Author Topic: Acclimation of animals...reminder  (Read 1962 times)

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Offline Ed

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Acclimation of animals...reminder
« on: August 14, 2010, 04:57:43 PM »
Acclimation Guide
  
One of the most important aspects of a healthy aquarium is proper acclimation of your new arrivals.  The water used to pack the animal is going to be different than the water in your aquarium.  For creatures used to living in a vast and stable ocean, those differences can be quite a shock and sometimes deadly.  The most acclimation factors are temperature, PH and Salinity.  The best equalizer for these is time.  Spreading those changes over time allows your new animal to gently make its adjustment to the conditions in your aquarium.  Following the procedure bellow is a required part of our livestock guarantee and will ensure the best chance for a full and healthy life for your new pet.

Quarantine Tanks: We highly recommend their use to reduce the possibility of introducing disease and parasites into your aquarium.

Tools Needed:

Drip Line
Stress Guard
Acclimation steps
Sterile Styrofoam Container
additional salt water
Scissors / knife Ė to open bags
There are two basic methods for acclimation: Float Method & Drip Method. The Drip Method is considered the best for sensitive animals and that is why we recommend this exclusively.  We are committed to the health of your animal and have included the tools you will need to do this.  Because we have separate holding systems fish, invertebrates & corals need to be acclimated separately. Please be present during acclimation to avoid spillage.

Drip Method: (for fish and corals)

Turn off aquarium lights and keep them off for a few hours after introduction of your new animals. Also dim lights in room.
Open all boxes to ensure that all animals have arrived safely, bags are intact and you have received a complete order (do not do this in bright light).
Separate fish, inverts and corals into their own groups. Do not acclimate any of these 3 groups together (same body of water) because they likely do not share the same water parameters. If you donít have enough styros, do one group at a time in the order they are listed above.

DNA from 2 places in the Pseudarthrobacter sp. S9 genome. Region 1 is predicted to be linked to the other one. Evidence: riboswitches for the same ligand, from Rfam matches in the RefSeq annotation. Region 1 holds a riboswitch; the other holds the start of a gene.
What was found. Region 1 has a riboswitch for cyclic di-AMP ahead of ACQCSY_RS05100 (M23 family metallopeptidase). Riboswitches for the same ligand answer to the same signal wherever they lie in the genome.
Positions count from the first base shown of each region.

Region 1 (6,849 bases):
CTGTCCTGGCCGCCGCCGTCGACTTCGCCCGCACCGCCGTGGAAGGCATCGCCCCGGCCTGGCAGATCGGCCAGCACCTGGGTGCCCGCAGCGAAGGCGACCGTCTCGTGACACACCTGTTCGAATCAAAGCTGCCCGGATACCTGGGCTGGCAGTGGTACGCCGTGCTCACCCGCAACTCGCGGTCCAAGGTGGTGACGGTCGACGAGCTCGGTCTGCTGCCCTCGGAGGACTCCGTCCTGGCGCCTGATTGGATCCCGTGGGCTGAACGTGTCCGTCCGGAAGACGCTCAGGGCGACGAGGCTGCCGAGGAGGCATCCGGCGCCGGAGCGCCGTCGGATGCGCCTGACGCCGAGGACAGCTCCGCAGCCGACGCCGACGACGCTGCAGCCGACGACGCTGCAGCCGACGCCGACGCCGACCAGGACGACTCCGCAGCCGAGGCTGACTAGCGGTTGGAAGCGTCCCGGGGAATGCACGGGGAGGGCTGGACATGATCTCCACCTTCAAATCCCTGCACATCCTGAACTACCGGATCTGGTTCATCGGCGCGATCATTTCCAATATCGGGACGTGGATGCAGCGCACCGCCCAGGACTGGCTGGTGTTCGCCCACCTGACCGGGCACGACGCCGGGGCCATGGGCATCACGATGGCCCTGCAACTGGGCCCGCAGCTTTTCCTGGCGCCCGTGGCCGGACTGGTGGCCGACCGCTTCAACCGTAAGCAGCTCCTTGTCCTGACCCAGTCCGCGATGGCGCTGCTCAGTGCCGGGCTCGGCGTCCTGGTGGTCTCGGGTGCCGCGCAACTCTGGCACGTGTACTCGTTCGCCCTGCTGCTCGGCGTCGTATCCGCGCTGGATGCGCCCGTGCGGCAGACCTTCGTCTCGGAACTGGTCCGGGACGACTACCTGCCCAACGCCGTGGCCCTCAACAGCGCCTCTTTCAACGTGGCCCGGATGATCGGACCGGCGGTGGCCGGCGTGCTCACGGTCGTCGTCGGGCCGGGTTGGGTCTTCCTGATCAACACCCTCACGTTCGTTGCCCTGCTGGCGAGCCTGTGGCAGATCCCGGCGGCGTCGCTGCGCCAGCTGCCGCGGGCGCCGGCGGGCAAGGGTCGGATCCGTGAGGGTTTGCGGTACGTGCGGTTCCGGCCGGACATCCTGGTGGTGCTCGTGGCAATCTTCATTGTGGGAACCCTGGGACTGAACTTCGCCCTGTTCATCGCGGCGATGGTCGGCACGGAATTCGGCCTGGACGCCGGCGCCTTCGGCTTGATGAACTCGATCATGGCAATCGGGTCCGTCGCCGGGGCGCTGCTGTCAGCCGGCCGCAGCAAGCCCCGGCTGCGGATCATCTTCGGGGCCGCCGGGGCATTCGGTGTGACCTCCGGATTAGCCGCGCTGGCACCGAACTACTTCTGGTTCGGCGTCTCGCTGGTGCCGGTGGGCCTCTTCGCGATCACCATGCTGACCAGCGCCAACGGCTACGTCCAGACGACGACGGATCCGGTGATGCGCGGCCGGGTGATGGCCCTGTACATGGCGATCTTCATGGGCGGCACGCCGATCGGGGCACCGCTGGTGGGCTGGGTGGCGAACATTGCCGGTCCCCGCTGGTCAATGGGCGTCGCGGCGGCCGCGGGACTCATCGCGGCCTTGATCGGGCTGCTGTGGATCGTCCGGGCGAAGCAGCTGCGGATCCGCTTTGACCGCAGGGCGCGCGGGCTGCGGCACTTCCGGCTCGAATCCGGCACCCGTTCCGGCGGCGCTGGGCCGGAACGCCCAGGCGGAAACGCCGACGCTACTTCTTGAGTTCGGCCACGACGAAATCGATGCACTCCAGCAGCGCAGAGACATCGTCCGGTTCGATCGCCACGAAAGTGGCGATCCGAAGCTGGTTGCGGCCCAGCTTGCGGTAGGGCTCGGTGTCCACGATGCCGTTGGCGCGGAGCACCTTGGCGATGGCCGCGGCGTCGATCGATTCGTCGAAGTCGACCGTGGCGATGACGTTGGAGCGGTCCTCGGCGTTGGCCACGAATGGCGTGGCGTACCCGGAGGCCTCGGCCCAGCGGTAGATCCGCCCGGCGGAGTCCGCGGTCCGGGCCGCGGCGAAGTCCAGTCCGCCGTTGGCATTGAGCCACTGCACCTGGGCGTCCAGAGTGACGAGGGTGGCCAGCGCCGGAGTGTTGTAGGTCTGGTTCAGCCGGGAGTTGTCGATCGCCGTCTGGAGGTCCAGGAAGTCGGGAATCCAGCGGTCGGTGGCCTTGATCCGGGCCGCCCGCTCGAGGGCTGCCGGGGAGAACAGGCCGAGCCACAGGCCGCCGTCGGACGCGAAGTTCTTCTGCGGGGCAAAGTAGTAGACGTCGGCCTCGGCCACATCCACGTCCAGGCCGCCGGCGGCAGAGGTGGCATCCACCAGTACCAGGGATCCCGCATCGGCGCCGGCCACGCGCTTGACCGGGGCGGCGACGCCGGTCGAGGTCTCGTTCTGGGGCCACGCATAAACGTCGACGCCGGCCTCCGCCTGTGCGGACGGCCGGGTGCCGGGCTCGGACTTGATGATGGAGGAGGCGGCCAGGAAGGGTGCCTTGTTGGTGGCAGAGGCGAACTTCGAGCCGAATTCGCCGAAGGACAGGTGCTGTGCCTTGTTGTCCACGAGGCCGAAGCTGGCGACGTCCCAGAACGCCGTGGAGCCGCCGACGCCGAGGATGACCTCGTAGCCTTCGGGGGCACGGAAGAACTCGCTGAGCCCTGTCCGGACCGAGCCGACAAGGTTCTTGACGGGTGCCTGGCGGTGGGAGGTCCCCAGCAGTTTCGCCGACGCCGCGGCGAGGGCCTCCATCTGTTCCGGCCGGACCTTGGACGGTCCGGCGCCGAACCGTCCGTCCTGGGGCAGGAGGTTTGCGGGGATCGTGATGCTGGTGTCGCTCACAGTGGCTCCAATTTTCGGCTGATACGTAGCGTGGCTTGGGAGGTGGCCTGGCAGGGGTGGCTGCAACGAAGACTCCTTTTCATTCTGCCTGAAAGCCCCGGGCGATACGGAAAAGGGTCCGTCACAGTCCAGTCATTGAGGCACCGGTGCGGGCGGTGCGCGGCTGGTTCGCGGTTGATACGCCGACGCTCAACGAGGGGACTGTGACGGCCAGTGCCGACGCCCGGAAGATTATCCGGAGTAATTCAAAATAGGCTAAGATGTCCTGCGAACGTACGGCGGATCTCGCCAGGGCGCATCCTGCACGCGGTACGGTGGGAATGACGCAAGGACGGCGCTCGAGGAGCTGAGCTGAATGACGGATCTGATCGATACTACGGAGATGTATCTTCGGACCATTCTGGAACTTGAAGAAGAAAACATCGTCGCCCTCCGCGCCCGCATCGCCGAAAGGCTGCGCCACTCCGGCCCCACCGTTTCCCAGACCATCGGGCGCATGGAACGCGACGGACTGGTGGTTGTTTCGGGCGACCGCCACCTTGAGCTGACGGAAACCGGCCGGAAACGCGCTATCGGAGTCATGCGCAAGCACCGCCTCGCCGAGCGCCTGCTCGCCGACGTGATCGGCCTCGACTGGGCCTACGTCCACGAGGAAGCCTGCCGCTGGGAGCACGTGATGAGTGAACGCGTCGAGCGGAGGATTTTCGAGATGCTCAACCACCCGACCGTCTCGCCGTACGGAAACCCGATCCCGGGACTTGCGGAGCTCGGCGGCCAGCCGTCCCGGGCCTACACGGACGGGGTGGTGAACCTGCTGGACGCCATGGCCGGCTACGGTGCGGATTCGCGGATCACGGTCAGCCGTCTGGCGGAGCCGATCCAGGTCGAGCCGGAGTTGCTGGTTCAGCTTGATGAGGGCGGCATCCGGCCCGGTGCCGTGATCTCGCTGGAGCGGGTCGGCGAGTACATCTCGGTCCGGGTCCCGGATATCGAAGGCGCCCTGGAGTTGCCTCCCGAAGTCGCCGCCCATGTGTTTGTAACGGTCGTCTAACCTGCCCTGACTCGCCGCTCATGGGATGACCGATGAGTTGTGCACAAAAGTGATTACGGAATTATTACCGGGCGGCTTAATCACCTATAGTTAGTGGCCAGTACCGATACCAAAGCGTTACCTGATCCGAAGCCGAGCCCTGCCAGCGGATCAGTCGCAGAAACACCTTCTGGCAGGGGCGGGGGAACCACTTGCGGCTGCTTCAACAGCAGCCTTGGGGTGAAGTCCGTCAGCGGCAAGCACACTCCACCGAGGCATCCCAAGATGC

Float as many bags as will comfortably fit in your aquarium for 15-20 min.  This will bring the temperature of the water in the bag to what the tank is. Do not open bags.
The Styrofoam box ďstyroĒ sent inside the cardboard box makes a great sterile acclimation container and never gets confused as a cleaning bucket. If a bucket is used it must be sterile (no soaps or other chemicals). New 3-5 gallon buckets are fine, just rinse them and mark them for aquarium use only.
Remove first group of animals and place them into the styro. Cut open the tops of each bag and empty water gently into styro. You may need to prop up one side in the beginning to allow water to submerge the animal(s). Repeat process for all.  The level of the water should not be more than half way up the styro- if it is, split up the acclimation into multiple styros.
If possible, it is a good idea to cover the top with something so that fish donít jump out and to reduce light.
Prepare your drip line by sticking the suction cup on the top or front of the aquarium so that one end is submerged (in the aquarium water). Tie two loose knots somewhere in the middle of the tubing.  This will control the amount of flow by tightening/loosening.